Computer Systems Organization I - Prof. Grishman
Write a program in C which will interpret the statements of a simple
SIMPL. SIMPL has four statements, an assignment statement, while and endwhile statements, and a print statement. The
interpreter should print whatever is specified by the print statements. For
example, the program
num = 1
while num <
square = num * num
num = num + 1
num = 1
square = 1
num = 2
square = 4
num = 3
square = 9
SIMPL Specifications (minimum requirements)
There are five types of SIMPL tokens: variables, reserved words,
constants, operators, and punctuation.
A variable consists of 1 to 31 letters (upper or lower case).
Reserved words: the words "while", "endwhile", and "print" are
reserved and may not be used as variable names.
A (decimal) constant consists of 1 to 9 decimal digits.
There are six operators: +, -, *, /, < and >
There is only one punctuation token, =
Each SIMPL statement is on a separate line.
Tokens are separated by at least one whitespace character.
Statements may begin and end with zero or more whitespace characters.
An expression element is a
variable or constant.
An expression is either an
expression element or two expression elements separated by an operator.
The operators < and > return 1 if the relation is true, and 0 if
the relation is false.
A reference in an expression or a print statement to a variable which
has not been assigned a value is an error.
The assignment statement has the form 'variable
= expression' and
assigns to variable the
value of expression.
The while statement has
the form 'while expression' and executes the
statements up to the following 'endwhile'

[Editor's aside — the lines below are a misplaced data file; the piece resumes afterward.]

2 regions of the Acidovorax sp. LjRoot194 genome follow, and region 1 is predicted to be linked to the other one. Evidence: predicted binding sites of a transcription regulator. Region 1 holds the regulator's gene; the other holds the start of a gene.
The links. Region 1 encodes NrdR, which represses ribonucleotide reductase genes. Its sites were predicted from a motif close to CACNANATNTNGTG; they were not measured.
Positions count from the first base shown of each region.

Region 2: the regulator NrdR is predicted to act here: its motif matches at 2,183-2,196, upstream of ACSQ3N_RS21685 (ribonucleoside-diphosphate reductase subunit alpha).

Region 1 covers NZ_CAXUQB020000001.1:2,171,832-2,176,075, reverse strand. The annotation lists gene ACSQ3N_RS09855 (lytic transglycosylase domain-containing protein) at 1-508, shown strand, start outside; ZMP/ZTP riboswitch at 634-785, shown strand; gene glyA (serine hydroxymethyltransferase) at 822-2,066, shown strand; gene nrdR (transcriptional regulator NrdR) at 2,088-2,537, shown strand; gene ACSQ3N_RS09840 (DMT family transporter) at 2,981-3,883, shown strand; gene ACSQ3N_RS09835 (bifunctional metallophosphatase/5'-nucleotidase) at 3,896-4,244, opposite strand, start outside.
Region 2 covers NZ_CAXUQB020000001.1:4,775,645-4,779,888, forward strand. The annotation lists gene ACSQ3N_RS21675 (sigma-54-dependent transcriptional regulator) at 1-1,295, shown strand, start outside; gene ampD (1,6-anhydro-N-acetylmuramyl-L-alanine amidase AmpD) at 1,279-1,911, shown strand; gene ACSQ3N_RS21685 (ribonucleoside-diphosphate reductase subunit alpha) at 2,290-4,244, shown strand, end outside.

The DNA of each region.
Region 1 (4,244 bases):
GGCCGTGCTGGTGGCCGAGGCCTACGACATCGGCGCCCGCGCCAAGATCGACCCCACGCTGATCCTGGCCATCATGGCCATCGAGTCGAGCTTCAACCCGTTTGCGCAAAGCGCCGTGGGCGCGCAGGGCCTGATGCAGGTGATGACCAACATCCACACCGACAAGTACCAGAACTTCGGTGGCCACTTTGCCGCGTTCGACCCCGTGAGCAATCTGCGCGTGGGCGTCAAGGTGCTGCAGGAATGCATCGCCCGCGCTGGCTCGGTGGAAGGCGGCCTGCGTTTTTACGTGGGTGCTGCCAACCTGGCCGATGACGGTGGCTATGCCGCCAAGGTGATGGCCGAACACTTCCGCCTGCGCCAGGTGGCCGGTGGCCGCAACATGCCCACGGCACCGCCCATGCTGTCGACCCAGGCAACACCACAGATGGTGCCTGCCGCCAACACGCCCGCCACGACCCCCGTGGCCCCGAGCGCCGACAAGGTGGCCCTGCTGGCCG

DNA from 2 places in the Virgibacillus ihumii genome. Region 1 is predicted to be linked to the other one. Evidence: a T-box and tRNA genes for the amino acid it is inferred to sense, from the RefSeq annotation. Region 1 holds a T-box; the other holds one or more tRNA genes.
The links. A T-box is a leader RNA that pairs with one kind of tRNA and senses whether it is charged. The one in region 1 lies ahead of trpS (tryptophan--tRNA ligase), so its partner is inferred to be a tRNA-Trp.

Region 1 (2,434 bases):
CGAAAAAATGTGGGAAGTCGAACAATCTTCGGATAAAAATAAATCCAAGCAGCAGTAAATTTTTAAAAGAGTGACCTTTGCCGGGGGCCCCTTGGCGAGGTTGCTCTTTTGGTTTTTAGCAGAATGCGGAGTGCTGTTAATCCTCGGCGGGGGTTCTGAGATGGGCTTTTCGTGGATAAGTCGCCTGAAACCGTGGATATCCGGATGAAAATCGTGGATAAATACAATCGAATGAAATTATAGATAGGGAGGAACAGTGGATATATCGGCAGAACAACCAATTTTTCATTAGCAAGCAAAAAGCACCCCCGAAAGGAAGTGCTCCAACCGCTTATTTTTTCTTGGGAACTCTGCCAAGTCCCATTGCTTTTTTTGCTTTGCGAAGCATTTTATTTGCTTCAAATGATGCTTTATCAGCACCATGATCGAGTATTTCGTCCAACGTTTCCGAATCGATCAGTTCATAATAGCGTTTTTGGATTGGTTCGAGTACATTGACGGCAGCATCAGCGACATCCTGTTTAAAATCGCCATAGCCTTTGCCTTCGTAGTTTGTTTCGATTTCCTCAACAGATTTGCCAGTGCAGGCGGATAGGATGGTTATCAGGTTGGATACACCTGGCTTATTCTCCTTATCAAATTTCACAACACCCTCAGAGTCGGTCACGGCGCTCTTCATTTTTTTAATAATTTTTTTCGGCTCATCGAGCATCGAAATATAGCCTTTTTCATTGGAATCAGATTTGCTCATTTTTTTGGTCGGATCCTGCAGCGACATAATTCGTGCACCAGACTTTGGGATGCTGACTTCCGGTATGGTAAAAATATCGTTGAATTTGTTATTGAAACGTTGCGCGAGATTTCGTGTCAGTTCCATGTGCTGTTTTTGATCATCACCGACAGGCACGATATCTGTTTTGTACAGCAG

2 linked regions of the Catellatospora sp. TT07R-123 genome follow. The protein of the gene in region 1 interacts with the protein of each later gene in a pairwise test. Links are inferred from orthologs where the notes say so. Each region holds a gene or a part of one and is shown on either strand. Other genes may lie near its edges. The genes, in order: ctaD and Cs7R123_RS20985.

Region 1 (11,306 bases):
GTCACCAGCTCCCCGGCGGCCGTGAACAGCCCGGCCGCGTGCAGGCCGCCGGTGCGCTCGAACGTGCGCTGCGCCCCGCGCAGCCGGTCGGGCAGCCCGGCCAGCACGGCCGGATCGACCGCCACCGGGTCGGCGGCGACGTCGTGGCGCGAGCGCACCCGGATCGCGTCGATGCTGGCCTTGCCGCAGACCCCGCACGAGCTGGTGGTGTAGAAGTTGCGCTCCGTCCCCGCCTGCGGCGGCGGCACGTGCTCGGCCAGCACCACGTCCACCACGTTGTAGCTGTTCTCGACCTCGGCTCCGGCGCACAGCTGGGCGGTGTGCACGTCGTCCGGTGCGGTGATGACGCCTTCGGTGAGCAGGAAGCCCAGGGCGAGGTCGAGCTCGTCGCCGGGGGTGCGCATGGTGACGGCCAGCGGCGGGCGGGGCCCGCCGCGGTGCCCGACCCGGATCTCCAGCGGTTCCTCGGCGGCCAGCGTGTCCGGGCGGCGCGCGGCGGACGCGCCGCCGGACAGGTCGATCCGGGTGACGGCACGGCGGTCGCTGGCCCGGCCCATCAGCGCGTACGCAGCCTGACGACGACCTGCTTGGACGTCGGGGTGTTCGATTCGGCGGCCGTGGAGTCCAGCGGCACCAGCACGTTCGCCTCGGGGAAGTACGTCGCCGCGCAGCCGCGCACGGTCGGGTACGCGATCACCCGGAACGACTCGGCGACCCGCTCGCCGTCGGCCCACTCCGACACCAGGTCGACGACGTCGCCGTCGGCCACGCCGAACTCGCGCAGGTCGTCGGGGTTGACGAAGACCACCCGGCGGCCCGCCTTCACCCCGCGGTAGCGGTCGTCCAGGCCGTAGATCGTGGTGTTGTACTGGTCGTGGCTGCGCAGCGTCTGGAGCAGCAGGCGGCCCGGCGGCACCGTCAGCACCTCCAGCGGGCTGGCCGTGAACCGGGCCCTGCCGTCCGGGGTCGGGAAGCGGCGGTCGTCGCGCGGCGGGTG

statement as long as expression is
non-zero (true). while statements
cannot be nested.
The print statement has
the form 'print variable' and prints the name and
value of variable to standard
After the last statement in the SIMPL program has been executed, the
This assignment offers substantial opportunity for adding optional
features for extra credit. Some possibilities are listed here:
- Standard spacing: whitespace is required only following the
keywords while and print (easy)
- Additional comparison operators: support the operators ==, !=, <=, and >= (easy)
- Unary operators: support unary -, ++, and -- (medium)
- Expressions: support full expressions with parentheses
- Comments: allow comments following a '//' token (easy)
- Allow nested while statements (medium)
- Additional statements: if / else / endif; for (hard)
Suggestions for organizing the program
You may write the program any way you like, so long as the final
program meets the specifications just described. However, we
offer the following suggestions for data structures and program
organization to help you get started.
Global data structures
Note that, because we do not have something like a Java ArrayList in C,
we need global variables to keep track of the number of currently
filled elements in each array (program,
- an array of strings, each containing one line of the program ("program")
- an integer, the index of the statement currently being executed ("current")
- to keep track of the current value of each variable, a pair of
arrays, one containing the name of each variable ("variable") and the other the
current value of the variable ("value");
if you prefer, you can combine these into a structure
- for the statement currently being executed, an array of strings
containing its tokens ("token").
This design assumes that a statement is re-tokenized each time it is
executed; keeping the tokenized form of a statement is more
efficient but requires a bit more complex data structure.
- if in a while loop, the index of the while statement, otherwise 0
High-level program structure
The general strategy is to have the structure of the interpreter
reflect the structure of the language being interpreted, and to have
lots of relatively small functions, one to handle each language
construct. This makes it easier to debug the program, and to
understand the program once it is written.
- main: calls loadProgram, listProgram, and executeProgram
reads statements from standard input into program (modeled after
main/getline as done in class)
repeatedly does executeStatement
until we have executed the last statement of program
tokenizes the current statement, determines the type of statement
(based on the first token), and executes the corresponding function
- tokenize: puts
the tokens of the current statement into token
does evaluateExpression to
evaluate the right-hand side, and then assignVariable to assign that